Are There Too Many Sims Forums?

The question has been raised after the latest plug by LisaV913z for her struggling forum (membership less than 30, despite heavy plugging on several forums):


Retaf as per usual waved his pom-poms on demand:

We won't because we have lives outside of the Internet. Next stupid question?
We won’t because we have lives outside of the Internet, let alone Sims 3. Next stupid question?

Equally predictably, Lawertend came in to give a sideways moan at people daring to plug any other forum board other than Aarin’s Jazz-Hands:


Heaven forbid anyone should point out he was one of those moaning about too many modelling competitions on the EA Forum (translated: any not being run by a certified Aarin grovelling fandork) and that they should all be run from their own sites anyway, but then twice banned flame warrior Lawertend’s always put expediency before consistency.

It was left to Luckynicole659 to say what plenty have danced around in such threads without ever daring to say:

You know she's going to get banned for saying this, don't you?
You know she’s going to get banned for saying this, don’t you?

Sad, but true.

Considering the numbers that have bought the Sims and the numbers that visit the main forum, there is no reason why there cannot be dozens of successful web boards dedicated to the game all over the shop.

But whilst starting a web board is all very well, running one successfully is another matter, and unless you’re willing to put in the time putting in the content to keep it going and to keep the punters happy, then interest will swiftly wane in the face of longer, established boards with a guarantee of plenty of traffic – the biggest of course being the EA one.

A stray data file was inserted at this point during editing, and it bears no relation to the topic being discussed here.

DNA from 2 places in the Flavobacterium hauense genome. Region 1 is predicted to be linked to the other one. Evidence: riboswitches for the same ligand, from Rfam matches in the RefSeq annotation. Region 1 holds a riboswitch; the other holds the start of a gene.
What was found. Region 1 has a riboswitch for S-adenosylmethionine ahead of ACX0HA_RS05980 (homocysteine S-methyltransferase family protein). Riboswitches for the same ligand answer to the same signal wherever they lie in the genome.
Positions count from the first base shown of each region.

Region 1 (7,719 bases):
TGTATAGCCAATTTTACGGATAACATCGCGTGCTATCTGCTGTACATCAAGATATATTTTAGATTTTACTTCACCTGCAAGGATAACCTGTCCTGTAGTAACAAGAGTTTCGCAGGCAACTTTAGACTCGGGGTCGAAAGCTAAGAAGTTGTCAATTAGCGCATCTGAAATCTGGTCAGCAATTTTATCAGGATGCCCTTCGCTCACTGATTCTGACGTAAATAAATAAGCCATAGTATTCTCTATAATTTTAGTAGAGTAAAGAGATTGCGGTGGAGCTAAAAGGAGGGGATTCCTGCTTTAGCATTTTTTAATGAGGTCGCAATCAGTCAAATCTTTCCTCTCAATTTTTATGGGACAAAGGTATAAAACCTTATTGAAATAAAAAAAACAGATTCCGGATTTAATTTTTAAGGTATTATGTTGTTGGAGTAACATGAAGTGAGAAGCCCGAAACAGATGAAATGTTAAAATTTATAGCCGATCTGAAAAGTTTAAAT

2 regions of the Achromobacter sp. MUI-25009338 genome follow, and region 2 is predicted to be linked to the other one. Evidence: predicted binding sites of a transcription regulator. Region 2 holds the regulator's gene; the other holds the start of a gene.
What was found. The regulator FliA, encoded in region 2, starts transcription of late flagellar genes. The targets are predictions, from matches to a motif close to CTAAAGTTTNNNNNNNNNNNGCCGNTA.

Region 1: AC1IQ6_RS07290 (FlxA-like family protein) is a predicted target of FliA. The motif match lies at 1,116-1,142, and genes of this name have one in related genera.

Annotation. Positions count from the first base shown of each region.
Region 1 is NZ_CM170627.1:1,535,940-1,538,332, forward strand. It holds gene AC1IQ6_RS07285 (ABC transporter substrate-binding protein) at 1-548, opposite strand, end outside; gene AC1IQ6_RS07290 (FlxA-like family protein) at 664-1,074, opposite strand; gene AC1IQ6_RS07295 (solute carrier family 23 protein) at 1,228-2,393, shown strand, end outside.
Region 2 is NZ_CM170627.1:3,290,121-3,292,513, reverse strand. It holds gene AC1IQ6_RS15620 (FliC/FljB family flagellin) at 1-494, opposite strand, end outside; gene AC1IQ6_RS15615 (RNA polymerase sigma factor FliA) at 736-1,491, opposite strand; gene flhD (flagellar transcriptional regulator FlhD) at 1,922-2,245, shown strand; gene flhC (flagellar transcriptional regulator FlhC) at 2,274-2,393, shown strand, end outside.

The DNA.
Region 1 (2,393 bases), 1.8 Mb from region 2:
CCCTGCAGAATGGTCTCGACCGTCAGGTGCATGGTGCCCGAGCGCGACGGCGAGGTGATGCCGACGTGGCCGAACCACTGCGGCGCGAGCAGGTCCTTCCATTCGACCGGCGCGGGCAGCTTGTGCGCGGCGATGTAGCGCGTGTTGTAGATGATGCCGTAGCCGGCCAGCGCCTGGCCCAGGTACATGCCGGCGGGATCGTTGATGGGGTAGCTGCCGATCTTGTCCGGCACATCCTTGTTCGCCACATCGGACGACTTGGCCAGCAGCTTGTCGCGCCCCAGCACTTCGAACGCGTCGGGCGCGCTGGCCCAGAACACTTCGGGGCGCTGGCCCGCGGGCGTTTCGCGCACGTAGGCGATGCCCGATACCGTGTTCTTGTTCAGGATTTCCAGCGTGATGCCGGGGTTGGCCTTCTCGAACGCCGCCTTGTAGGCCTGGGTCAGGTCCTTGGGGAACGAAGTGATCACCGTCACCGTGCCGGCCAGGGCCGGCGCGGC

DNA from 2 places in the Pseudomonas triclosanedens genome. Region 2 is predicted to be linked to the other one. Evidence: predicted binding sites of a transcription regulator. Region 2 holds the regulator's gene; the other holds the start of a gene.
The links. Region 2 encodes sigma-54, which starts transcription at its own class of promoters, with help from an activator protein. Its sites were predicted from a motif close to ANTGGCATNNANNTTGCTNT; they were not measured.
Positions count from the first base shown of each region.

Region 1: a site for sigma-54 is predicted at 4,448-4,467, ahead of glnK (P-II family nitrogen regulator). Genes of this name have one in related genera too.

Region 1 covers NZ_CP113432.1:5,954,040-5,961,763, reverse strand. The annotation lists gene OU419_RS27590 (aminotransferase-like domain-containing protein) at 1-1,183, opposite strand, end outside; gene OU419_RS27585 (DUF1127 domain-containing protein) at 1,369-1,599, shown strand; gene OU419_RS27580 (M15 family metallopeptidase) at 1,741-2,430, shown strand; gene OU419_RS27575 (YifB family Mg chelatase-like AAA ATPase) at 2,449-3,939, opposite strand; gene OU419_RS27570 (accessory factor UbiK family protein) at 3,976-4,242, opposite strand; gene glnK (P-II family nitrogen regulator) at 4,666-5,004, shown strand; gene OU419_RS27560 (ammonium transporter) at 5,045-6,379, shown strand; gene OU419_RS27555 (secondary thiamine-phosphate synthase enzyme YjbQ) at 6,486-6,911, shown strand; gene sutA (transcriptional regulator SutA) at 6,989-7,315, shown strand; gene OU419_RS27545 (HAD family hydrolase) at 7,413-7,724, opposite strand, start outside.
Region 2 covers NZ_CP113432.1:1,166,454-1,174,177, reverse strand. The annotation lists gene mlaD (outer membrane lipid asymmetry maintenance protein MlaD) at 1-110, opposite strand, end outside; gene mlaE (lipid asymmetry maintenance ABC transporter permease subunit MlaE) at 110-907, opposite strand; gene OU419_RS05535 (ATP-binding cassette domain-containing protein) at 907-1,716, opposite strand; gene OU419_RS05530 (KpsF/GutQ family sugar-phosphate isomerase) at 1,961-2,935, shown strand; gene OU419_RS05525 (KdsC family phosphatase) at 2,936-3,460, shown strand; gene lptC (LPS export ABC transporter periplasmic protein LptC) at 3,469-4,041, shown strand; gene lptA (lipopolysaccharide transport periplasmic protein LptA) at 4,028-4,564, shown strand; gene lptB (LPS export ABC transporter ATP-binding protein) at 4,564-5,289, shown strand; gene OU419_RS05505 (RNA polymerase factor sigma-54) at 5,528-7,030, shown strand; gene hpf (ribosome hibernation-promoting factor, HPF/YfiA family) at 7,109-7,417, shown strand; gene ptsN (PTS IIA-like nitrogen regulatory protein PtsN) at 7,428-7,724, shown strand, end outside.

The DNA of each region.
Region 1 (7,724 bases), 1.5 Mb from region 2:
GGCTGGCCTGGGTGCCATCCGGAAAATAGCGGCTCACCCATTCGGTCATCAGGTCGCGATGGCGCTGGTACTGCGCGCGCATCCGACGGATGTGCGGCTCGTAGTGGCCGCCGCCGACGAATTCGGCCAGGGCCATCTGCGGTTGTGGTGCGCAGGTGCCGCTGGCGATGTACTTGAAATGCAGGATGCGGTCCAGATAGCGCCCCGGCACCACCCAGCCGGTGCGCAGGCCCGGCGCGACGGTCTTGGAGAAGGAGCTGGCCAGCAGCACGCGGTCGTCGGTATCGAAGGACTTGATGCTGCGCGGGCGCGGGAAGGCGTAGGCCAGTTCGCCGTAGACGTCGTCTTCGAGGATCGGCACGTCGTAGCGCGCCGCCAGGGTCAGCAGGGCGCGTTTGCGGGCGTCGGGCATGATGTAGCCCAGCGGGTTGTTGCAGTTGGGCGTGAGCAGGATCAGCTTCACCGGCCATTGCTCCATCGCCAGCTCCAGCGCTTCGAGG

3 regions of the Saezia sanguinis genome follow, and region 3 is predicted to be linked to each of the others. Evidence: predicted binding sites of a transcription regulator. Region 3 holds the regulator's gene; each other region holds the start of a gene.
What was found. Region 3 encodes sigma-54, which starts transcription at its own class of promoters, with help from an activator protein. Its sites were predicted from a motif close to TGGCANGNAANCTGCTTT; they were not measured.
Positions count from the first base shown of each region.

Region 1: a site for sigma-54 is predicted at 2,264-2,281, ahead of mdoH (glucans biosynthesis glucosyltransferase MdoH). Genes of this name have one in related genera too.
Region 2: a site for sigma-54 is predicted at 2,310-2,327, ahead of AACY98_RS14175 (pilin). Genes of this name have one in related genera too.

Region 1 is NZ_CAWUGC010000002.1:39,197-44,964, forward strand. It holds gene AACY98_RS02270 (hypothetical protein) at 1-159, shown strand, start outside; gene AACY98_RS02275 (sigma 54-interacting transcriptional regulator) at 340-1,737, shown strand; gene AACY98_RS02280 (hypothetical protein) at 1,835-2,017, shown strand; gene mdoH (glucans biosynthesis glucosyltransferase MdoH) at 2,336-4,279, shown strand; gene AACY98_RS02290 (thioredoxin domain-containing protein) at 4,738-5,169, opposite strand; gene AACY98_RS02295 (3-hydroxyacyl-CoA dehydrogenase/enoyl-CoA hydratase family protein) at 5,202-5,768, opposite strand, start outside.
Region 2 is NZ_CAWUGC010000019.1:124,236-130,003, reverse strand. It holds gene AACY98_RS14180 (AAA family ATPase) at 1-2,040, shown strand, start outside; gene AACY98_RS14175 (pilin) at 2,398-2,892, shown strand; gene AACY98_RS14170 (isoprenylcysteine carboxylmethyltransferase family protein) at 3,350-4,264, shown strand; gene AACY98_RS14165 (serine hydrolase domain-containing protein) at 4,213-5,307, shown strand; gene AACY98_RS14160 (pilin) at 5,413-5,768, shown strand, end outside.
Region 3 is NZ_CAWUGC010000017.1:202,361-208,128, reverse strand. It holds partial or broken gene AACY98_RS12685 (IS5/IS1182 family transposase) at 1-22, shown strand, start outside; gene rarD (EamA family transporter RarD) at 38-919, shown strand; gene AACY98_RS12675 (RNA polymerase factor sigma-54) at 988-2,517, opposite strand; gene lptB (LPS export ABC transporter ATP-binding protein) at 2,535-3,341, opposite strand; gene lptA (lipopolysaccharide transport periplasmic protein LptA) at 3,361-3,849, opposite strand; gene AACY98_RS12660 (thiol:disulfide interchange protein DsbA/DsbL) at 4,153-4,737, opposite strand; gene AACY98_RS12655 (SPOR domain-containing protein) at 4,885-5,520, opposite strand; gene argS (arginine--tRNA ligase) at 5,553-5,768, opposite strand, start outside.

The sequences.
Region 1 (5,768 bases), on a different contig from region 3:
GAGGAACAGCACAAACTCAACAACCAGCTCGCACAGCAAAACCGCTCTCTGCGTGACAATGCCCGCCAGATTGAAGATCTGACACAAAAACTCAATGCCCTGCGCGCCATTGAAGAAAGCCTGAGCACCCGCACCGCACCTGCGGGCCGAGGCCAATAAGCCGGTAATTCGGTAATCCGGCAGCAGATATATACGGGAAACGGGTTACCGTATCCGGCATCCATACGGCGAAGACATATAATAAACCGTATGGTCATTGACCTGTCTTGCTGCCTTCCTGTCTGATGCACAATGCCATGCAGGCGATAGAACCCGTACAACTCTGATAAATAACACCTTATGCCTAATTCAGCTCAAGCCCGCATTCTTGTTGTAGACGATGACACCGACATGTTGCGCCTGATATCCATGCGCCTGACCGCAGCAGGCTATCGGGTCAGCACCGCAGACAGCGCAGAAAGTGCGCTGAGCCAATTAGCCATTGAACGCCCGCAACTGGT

Of course, incident notoriety can get the punters in, such as Aarin’s Jazz-Hands and Sims3Rich’s Insane Sims (but that can swiftly wear thin), and forums linked to the creators of custom content, whether it be on the scale of TSR or the micro-levels of Jazz-Hands have a natural advantage in that respect, because there’s a tangible benefit for users in getting into the habit of making regular checks on what’s going on – ie. potentially a new download appearing.

But make no mistake, as those on Simaroo and Simaniacs have found to their cost, once the posts start to tail off, it is an uphill struggle to get people back into the habit. You have to be prepared to put in the time to create content to allow for those days when your participants are all dried out of new things to say.

If you can’t – or won’t – then help out on someone else’s board instead and do yourself a favour as much as them. Running a forum no one visits or posts in is depressing and humiliating; being a valued regular contributor to a particular forum by contrast is as rewarding (for you and those reading your posts) as running the damn thing yourself.

We at The Mare’s Nest run this blog primarily for our own amusement. It serves as a permanent record of interesting posts from across the Sims world that may in time otherwise be lost thanks to boards folding, the vagaries of Admin censorship, and so forth.

That however is a by-product to the main course of recording anything raising a smile with us for whatever reason – and if it raises a smile in turn with those reading it, then that’s a bonus and hopefully the world is a nicer place for it. The reason we will not allow comments – nor respond to comments about this blog on other sites – is to avoid the trap too many blogs do of pandering to the whims of its readership.

But a blog is an exercise of ego (singular or collective) enjoyable in its own right from the process of creation (the sharper of our readers will have already guessed where our interests outside of Sims 3 lie when we choose to host this blog here at WordPress), whereas a forum by its nature is reliant on outside participation for its very existence. And someone running a forum no-one can be bothered with needs to raise their game considerably, or have the sense to cease dissipating their energies fruitlessly when a blog or participation on another’s forum may give them the creative outlet they seek.

It’s a point that perhaps young Lisa Victoria might take time to consider.